[PATCH] powerpc: Increase ELF_ET_DYN_BASE to 1TB for 64-bit applications

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[PATCH] powerpc: Increase ELF_ET_DYN_BASE to 1TB for 64-bit applications

Bhupesh Sharma
Since 7e60d1b427c51cf2525e5d736a71780978cfb828, the ELF_ET_DYN_BASE
for powerpc applications has been set to 512MB.

Recently there have been several reports of applications SEGV'ing
and newer version of glibc also SEGV'ing (while testing) when using the following
test method:

    LD_LIBRARY_PATH=/XXX/lib /XXX/lib/ld-2.24.so <binary>

For reproducing the above, consider the following test application which
uses a larger bss:

    1.
    # cat large-bss-test-app.c
 
    #include <stdio.h>
    #include <unistd.h>
    #define VECSIZE (1024 * 1024 * 100)
   
    float p[VECSIZE], v1[VECSIZE], v2[VECSIZE];
   
    void vec_mult(long int N) {
    long int i;
    for (i = 0; i < N; i++)
    p[i] = v1[i] * v2[i];
    }
   
    int main() {
        char command[1024];
    sprintf(command,"cat /proc/%d/maps",getpid());
    system(command);
   
        vec_mult(VECSIZE/100);
        printf ("Done\n");
    return 0;
    }
   
    2. Compile it using gcc (I am using gcc-6.3.1):
    # gcc -g -o large-bss-test-app large-bss-test-app.c
   
    3. Running the compiled application with ld.so directly is enough to trigger the SEGV
       on ppc64le/ppc64:
    # /lib64/ld-2.24.so ./large-bss-test-app
    Segmentation fault (core dumped)
   
    4. Notice it's random depending on the layout changes, so it passes on some occassions as well:
    # /lib64/ld-2.24.so ./large-bss-test-app
    10000000-10010000 r-xp 00000000 fd:00 2883597                            /root/large-bss-test-app
    10010000-10020000 r--p 00000000 fd:00 2883597                            /root/large-bss-test-app
    10020000-10030000 rw-p 00010000 fd:00 2883597                            /root/large-bss-test-app
    10030000-5b030000 rw-p 00000000 00:00 0
    5e950000-5e990000 r-xp 00000000 fd:00 1180301                            /usr/lib64/ld-2.24.so
    5e990000-5e9a0000 r--p 00030000 fd:00 1180301                            /usr/lib64/ld-2.24.so
    5e9a0000-5e9b0000 rw-p 00040000 fd:00 1180301                            /usr/lib64/ld-2.24.so
    3fffa3680000-3fffa3860000 r-xp 00000000 fd:00 1180308                    /usr/lib64/libc-2.24.so
    3fffa3860000-3fffa3870000 r--p 001d0000 fd:00 1180308                    /usr/lib64/libc-2.24.so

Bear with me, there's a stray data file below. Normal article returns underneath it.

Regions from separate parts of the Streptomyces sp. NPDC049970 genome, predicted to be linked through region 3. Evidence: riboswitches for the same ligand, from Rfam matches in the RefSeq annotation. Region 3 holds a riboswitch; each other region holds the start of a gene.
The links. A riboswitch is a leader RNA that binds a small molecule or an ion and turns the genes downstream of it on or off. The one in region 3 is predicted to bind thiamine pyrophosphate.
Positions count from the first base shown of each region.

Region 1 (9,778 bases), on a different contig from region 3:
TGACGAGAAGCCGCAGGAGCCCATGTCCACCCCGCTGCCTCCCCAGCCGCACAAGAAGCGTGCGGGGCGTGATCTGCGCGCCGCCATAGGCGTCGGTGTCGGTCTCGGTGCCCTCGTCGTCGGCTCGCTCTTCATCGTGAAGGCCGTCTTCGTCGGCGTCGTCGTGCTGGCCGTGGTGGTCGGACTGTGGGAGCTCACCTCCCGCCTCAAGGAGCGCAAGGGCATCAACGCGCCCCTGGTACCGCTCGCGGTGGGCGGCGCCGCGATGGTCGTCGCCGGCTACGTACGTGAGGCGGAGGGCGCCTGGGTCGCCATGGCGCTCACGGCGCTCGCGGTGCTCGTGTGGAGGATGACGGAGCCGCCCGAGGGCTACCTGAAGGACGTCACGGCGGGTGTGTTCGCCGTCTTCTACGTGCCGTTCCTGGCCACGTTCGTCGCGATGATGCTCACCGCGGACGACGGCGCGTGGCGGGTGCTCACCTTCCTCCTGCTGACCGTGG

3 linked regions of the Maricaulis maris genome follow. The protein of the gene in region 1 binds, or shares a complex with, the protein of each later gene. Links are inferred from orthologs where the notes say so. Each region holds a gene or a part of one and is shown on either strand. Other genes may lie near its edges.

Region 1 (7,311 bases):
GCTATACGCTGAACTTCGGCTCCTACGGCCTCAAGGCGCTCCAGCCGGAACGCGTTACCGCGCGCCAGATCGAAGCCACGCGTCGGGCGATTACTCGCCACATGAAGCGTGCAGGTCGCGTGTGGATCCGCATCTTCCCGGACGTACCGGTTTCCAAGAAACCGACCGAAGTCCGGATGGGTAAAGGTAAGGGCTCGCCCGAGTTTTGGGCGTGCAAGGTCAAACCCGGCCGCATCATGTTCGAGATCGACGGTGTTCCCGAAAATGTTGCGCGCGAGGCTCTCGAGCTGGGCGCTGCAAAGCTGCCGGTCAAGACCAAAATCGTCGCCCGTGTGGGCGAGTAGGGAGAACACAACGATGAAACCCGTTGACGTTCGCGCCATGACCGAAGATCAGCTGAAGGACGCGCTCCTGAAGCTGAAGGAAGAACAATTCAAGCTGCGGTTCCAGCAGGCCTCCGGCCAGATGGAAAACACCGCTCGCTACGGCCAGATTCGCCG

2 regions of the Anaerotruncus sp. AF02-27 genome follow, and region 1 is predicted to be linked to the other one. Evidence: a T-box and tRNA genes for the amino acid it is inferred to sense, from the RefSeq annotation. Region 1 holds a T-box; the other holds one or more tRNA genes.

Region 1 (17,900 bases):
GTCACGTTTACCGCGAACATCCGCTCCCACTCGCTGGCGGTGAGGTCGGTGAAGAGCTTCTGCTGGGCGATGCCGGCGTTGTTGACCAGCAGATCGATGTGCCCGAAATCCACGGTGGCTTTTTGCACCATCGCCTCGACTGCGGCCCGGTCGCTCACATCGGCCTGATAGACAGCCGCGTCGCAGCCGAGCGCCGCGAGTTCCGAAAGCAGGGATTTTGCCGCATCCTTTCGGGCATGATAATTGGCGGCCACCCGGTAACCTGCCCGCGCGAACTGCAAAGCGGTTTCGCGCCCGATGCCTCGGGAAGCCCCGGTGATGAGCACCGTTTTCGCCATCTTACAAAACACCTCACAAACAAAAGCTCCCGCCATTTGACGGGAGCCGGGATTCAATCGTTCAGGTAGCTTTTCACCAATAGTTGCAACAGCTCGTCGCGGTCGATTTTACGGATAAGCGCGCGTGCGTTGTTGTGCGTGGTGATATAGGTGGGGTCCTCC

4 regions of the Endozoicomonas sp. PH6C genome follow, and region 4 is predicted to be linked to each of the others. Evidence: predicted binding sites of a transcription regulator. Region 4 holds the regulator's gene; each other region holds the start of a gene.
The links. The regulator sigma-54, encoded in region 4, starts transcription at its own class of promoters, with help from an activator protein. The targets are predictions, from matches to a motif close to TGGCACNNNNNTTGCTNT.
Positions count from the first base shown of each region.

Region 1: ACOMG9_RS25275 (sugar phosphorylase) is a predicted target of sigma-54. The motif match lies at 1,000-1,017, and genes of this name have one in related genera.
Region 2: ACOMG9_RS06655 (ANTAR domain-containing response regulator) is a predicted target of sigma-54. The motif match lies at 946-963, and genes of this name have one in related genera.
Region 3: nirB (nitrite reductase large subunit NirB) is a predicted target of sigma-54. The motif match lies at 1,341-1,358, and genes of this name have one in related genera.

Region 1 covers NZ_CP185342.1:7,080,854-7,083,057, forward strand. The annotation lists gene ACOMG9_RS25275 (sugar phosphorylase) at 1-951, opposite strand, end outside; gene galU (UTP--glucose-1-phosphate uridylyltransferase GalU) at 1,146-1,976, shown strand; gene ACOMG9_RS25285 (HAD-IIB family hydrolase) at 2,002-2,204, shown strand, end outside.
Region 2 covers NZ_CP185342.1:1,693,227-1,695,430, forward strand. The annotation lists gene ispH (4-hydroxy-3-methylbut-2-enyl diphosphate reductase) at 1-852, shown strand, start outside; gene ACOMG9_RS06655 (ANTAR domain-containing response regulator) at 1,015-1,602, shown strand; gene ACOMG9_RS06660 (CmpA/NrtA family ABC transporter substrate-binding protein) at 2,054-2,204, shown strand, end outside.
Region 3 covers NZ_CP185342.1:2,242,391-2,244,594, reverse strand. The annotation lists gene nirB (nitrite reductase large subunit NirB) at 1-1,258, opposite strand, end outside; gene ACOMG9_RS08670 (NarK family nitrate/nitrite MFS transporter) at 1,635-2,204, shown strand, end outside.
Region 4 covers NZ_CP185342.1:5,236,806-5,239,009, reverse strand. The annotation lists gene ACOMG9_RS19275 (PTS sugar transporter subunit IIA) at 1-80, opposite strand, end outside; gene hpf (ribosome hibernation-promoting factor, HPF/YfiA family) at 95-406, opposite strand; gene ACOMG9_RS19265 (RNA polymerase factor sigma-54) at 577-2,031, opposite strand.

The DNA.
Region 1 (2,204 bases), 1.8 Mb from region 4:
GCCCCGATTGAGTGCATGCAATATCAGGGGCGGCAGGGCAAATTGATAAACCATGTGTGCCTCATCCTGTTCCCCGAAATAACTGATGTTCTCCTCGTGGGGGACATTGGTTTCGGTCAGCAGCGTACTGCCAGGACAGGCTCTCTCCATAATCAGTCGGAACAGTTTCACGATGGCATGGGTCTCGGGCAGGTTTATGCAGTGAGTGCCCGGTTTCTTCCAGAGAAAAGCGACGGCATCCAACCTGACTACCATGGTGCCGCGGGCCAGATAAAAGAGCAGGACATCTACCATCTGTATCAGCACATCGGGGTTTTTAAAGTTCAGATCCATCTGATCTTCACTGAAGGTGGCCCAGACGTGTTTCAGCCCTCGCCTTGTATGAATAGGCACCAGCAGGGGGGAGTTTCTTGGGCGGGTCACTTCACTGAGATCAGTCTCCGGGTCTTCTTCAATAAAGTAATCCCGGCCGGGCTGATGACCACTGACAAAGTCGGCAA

3fffa3870000-3fffa3880000 rw-p 001e0000 fd:00 1180308                    /usr/lib64/libc-2.24.so
    3fffa3890000-3fffa38b0000 r-xp 00000000 00:00 0                          [vdso]
    3fffc6740000-3fffc6770000 rw-p 00000000 00:00 0                          [stack]
    Done

One way to fix this is to move ELF_ET_DYN_BASE from 0x20000000 (512MB) to 0x10000000000 (1TB),
atleast for 64-bit applications. This allows hopefully enough space for most of the
applications without causing them to trample upon the ld.so, leading to a SEGV.

ELF_ET_DYN_BASE is still kept as 0x20000000 (512MB) for 32-bit applications to preserve their
compatibility.

After this change, the layout for the 'large-bss-test-app' changes as shown below:
    # /lib64/ld-2.24.so ./large-bss-test-app
    10000000-10010000 r-xp 00000000 fd:00 2107527                            /root/large-bss-test-app
    10010000-10020000 r--p 00000000 fd:00 2107527                            /root/large-bss-test-app
    10020000-10030000 rw-p 00010000 fd:00 2107527                            /root/large-bss-test-app
    10030000-5b030000 rw-p 00000000 00:00 0
    100283b0000-100283f0000 r-xp 00000000 fd:00 1835645                      /usr/lib64/ld-2.24.so
    100283f0000-10028400000 r--p 00030000 fd:00 1835645                      /usr/lib64/ld-2.24.so
    10028400000-10028410000 rw-p 00040000 fd:00 1835645                      /usr/lib64/ld-2.24.so
    7fff8a470000-7fff8a650000 r-xp 00000000 fd:00 1835652                    /usr/lib64/libc-2.24.so
    7fff8a650000-7fff8a660000 r--p 001d0000 fd:00 1835652                    /usr/lib64/libc-2.24.so
    7fff8a660000-7fff8a670000 rw-p 001e0000 fd:00 1835652                    /usr/lib64/libc-2.24.so
    7fff8a680000-7fff8a6a0000 r-xp 00000000 00:00 0                          [vdso]
    7fffc6d90000-7fffc6dc0000 rw-p 00000000 00:00 0                          [stack]
    Done

Cc: Anton Blanchard <[hidden email]>
Cc: Daniel Cashman <[hidden email]>
Cc: Kees Cook <[hidden email]>
Cc: Michael Ellerman <[hidden email]>
Cc: Benjamin Herrenschmidt <[hidden email]>
Signed-off-by: Bhupesh Sharma <[hidden email]>
---
 arch/powerpc/include/asm/elf.h | 4 +++-
 1 file changed, 3 insertions(+), 1 deletion(-)

diff --git a/arch/powerpc/include/asm/elf.h b/arch/powerpc/include/asm/elf.h
index 09bde6e..683230c 100644
--- a/arch/powerpc/include/asm/elf.h
+++ b/arch/powerpc/include/asm/elf.h
@@ -28,7 +28,9 @@
    the loader.  We need to make sure that it is out of the way of the program
    that it will "exec", and that there is sufficient room for the brk.  */
 
-#define ELF_ET_DYN_BASE 0x20000000